An image can be created in various ways, but, I think, only in painting there is a special materiality, substantiality and structure. That is one of the reasons I arrived at mud, as I find materiality and its self-expression very important.
An impression of reality does not come from finely worked details. I am fascinated by artists of previous eras, the way they mastered systems of various materials and structures, creating an impression of reality.
I am also fascinated by the relationship of the material to reality - we can simultaneously see it as an autonomous value and as a substance, with which to depict. This relationship exists in parallel, and I find it very interesting.
What does soil mean to you? Russian writer Fyodor Dostoyevsky in one of his novels claimed, roughly, that soil is a gift of God, only humans continuously leave their putrid traces on it.
I agree to the idea that soil is a pure “thing”, but, paradoxically, when one says “mud”, it connotes filth. I considered it important to show, that soil, an apparently crude and primitive material, can also be very fragile, noble, tender and nuanced.
That is one of the most important aspects of the mud works - soil is outside civilisation. From time to time we encounter a situation where we, the civilised, come face-to-face with something completely feral.
Outside the big cities the force of nature is more perceivable. Houses, that humans don’t look after, get overgrown with moss, taken over by birch trees, until they crumble.
Indeed, it is very obvious in nature! For a while I was considering a different title for the exhibition - “Footprints and Impressions”, that stresses the permanence of nature and soil, and mankind’s fleeting attempts to take a foothold in it. Thus man and nature intertwine and form layers. For example, a place called “Vecpiebalga” has acquired, with time, an entirely different meaning. Now every farmstead is different, but cultural history is ever-present and adds its own layer.
Regarding the question of national identity. Since time immemorial Latvians have had a special bond with nature, it is like a common thread, through which to express one’s feelings. Are you also an exponent of this tradition?
Curiously, the land bought in the countryside is becoming ever more important to me as a place to work. I must think about soil/nature/human relationships, which is my “thing”.
I have reflected on, what would happen if the standard amenities associated with the civilised life were taken away from man. When man ventures into nature alone, he is no longer able to survive. Under the influence of civilisation he has become distant and foreign to nature.Latvians are not interested in stately matters and grand plans, rather they want to tend their flowerbeds and revel in the change of seasons. I don’t deny this aspect of being Latvian in myself.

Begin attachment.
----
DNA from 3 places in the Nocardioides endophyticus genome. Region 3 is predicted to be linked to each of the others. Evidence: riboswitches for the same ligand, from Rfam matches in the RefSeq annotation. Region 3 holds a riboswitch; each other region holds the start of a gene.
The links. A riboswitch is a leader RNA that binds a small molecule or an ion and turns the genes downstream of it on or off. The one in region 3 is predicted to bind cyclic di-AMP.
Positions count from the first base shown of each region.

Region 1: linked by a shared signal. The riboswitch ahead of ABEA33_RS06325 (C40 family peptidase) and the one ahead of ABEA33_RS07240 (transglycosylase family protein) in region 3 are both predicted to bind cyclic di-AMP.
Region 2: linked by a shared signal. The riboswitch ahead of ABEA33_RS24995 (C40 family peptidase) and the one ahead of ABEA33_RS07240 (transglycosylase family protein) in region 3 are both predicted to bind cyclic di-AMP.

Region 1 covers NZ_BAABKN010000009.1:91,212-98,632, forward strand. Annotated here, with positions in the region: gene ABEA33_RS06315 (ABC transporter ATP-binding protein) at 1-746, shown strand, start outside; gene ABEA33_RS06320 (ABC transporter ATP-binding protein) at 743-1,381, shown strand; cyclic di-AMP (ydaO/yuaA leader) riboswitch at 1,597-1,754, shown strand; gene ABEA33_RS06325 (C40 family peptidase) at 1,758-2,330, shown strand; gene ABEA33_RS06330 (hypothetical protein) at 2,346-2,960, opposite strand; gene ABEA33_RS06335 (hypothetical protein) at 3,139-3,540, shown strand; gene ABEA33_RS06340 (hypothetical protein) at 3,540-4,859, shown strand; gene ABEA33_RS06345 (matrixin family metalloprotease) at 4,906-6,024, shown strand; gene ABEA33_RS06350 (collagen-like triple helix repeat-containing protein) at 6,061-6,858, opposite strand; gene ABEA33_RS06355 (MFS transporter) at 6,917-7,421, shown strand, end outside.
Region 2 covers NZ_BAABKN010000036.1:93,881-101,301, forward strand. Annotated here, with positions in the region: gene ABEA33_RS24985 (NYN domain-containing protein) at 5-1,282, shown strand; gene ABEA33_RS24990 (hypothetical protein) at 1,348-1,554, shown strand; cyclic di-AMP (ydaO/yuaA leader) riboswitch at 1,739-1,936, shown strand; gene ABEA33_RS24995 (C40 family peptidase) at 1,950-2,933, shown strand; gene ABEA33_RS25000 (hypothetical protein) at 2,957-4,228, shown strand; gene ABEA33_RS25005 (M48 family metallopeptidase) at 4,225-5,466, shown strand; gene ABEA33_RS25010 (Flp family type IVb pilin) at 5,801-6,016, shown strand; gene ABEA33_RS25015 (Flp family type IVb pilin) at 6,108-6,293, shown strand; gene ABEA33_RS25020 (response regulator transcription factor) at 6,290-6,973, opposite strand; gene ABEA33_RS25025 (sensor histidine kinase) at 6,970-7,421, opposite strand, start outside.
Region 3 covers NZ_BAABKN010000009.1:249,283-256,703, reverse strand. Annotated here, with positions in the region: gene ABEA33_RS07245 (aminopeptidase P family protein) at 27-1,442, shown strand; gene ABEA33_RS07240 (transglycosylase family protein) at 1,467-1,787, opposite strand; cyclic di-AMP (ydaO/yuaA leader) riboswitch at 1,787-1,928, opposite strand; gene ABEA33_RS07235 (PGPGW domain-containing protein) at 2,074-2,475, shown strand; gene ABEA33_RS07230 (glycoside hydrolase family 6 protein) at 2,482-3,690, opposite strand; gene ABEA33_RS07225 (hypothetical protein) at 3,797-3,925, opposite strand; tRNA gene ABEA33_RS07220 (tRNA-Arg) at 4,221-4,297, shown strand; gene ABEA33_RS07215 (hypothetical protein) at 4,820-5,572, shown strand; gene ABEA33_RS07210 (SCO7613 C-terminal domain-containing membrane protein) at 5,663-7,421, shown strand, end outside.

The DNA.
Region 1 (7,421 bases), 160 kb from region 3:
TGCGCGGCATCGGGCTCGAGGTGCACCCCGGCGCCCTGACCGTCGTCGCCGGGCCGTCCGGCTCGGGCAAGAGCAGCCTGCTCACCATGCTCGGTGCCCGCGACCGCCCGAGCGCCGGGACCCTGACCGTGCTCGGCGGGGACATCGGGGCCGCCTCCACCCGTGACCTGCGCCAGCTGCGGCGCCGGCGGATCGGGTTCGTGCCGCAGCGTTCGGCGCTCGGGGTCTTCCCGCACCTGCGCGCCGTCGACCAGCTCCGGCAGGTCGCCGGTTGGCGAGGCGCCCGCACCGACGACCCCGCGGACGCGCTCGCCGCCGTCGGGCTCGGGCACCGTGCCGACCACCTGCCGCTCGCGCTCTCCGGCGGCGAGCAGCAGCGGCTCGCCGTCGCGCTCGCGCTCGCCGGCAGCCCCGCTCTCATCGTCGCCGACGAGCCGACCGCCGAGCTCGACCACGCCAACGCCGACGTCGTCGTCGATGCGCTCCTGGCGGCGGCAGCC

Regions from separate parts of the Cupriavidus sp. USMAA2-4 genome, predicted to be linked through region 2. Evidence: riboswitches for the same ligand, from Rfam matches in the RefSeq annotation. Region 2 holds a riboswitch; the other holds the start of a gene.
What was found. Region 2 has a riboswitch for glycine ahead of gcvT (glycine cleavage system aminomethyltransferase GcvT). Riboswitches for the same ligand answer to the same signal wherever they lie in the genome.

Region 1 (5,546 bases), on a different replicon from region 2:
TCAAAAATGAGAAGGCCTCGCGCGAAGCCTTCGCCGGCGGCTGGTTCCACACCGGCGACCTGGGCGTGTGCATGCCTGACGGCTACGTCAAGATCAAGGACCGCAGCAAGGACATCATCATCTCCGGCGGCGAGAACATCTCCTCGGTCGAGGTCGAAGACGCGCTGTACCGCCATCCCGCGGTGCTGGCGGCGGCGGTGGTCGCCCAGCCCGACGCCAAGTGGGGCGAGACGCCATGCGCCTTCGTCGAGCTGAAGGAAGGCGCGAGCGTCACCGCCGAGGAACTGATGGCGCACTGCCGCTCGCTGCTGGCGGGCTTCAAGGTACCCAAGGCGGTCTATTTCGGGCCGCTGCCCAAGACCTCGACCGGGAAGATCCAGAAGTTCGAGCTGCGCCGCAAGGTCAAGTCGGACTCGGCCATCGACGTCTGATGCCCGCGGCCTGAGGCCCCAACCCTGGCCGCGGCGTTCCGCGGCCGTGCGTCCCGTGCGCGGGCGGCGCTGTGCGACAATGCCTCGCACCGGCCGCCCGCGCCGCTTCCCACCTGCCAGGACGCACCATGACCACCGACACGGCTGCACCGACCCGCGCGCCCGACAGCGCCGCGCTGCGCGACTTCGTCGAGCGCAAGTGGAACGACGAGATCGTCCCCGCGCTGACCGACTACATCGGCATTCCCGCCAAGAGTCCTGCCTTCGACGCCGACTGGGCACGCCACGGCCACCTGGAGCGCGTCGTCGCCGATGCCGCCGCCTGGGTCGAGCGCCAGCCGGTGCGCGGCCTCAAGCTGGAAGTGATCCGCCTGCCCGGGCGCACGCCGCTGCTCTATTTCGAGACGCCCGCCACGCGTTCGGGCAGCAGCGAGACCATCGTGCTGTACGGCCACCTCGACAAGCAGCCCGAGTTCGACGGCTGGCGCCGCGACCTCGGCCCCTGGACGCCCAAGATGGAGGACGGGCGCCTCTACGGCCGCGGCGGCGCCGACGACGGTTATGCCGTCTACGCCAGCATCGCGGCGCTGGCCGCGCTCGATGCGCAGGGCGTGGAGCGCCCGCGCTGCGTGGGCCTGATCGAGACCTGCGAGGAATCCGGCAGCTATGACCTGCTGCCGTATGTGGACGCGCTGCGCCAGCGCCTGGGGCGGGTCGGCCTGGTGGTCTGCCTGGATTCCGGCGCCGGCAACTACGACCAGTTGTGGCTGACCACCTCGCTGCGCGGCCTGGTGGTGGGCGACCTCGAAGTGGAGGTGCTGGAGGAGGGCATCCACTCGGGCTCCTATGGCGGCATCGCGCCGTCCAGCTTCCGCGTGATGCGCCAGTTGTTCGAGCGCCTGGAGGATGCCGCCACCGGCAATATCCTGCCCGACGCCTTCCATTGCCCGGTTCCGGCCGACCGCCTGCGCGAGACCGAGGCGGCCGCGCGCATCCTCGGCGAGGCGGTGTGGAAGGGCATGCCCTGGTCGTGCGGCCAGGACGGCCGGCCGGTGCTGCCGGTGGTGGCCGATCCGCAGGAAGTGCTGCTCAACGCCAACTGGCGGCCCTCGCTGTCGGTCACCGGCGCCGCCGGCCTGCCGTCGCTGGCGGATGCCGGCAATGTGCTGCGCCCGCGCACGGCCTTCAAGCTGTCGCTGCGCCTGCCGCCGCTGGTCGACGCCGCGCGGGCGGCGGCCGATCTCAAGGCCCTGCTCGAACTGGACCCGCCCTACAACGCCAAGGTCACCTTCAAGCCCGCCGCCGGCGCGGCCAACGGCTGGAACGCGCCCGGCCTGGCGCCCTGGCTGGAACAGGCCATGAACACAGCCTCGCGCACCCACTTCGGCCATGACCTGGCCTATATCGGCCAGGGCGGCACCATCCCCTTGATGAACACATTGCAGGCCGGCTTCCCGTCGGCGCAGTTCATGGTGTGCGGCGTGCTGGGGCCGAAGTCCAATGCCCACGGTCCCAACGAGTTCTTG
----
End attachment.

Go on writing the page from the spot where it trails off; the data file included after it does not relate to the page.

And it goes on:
Looking at your exhibitions in general, it seems, you are ploughing one “massive” furrow...
It would be wonderful, if that were the case! I think, every artist has one “thing” that he incessantly is trying to say as precisely as possible. For example, when someone says “David Hockney”, you instantly know what they are talking about... what this artist has fought for, how he has worked.
When I finish a series, it appears exhausted, I have to find something else again.
I should arrive at such a “thing”, on which I could work perpetually, although this approach has certain hazards - a specific handwriting forms and the artist merely replicates himself.
In your “feral laboratory”, which is surrounded by bird songs and whispers of the trees, even more apparent - not only in these mud works, but also the other works - is an expressive silence.
Yes, quite possibly that is the case! I have not really thought about that.
In this context, there is a theme that is important to me. How you and your puny human nucleus, when all social masks, nationalities, etc. are discarded, stay alone, and how he then feels in this world. Possibly, such a human being can be approached the closest in silence.
*Titles of Andris Eglītis’ previous solo exhibitions: The Way of Things (2009), Under the Roof of the Sky (2009), Works of the Land (2011).